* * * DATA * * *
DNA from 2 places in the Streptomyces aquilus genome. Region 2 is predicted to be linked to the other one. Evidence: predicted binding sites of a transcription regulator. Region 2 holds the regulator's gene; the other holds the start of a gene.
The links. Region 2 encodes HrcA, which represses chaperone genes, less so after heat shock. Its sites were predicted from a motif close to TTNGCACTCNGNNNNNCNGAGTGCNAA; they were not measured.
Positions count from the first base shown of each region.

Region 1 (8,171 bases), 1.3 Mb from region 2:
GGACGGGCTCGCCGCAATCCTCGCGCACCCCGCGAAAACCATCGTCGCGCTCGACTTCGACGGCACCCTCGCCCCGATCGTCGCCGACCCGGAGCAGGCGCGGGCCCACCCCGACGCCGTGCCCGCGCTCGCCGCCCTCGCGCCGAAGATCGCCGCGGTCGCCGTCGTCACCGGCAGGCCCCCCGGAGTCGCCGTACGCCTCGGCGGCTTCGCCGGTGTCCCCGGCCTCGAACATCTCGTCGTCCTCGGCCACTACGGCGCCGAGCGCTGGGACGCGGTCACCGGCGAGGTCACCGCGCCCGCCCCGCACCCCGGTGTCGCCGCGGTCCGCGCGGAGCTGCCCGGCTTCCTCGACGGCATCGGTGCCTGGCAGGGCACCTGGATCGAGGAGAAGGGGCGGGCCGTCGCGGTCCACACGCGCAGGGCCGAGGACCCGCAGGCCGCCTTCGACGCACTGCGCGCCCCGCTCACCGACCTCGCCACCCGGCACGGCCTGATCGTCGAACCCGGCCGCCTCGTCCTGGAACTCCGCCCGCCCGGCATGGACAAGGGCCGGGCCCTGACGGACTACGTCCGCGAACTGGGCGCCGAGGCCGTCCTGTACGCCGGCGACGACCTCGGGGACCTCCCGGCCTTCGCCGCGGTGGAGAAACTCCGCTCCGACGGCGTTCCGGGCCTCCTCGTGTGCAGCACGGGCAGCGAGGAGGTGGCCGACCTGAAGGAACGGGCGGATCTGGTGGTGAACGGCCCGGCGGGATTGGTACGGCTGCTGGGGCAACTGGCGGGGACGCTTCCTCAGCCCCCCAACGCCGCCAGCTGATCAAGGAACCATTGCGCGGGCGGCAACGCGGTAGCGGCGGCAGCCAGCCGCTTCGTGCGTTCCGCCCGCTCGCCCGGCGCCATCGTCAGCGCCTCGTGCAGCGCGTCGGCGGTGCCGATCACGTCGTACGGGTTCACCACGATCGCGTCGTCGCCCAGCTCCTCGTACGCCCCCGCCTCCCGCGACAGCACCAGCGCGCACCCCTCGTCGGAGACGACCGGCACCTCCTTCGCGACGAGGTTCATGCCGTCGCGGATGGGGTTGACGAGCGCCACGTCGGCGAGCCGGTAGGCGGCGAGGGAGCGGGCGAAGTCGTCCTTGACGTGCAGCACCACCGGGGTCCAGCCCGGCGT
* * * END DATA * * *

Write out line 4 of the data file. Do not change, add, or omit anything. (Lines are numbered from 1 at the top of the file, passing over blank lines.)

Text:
Region 1 (8,171 bases), 1.3 Mb from region 2: